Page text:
A lot of ideas are bandied about in coffee shops, and then forgotten. But Mark Bowles and his business partners took their recycling brainchild, which they came up with while consuming caffeinated drinks in a Starbucks, and put it into action.
As Bowles recalls, the derivation for ecoATM began in late 2008 at a Starbucks in Del Mar, Calif., where he met daily for two months with Michael Librizzi and Pieter van Rooyen. Bowles, who previously co-founded Staccato Communications and a host of other tech startups, according to his LinkedIn profile, says the three of them together have launched numerous companies over the past 20 years in the wireless, mobile and chip industries.
“We would sip coffee and contemplate ideas for our next venture. Surrounding us at other tables were other groups of unemployed techies who also were carefully scheming their next moves in the wavering economy of 2008,” Bowles says.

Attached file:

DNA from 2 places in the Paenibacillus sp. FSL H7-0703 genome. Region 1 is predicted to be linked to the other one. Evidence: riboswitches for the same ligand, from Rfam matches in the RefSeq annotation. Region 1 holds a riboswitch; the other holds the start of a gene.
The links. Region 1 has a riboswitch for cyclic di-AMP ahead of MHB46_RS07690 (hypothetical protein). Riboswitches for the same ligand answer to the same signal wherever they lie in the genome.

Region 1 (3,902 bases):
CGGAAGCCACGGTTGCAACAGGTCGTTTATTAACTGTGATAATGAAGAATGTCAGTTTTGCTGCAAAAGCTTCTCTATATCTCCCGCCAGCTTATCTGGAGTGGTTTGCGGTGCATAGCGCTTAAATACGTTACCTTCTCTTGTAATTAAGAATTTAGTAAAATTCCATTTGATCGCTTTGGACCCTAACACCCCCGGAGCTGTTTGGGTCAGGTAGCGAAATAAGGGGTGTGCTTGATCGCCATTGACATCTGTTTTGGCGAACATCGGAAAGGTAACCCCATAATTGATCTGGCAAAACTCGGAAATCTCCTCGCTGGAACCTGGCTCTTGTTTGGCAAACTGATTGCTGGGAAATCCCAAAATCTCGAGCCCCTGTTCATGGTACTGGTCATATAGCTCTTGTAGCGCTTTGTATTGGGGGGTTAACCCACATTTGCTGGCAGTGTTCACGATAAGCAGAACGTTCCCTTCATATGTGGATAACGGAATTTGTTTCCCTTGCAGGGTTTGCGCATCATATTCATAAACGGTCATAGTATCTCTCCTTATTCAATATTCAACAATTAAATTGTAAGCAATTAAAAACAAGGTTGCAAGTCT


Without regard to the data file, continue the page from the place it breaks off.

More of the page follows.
That’s how ecoATM was founded…in a coffee shop, says Bowles. You can read more about the VC-backed company in my story on Reuters.
The idea behind ecoATM, which competes against other VC-backed ewaste recyclers, gets much of its inspiration from Coinstar, which has helped people return their jars of pennies and other loose change. Now, ecoATM has another connection to Coinstar. Coinstar founder Jens Molbak has joined the ecoATM board and invested an undisclosed amount.
Bowles says that the Series A round remains open.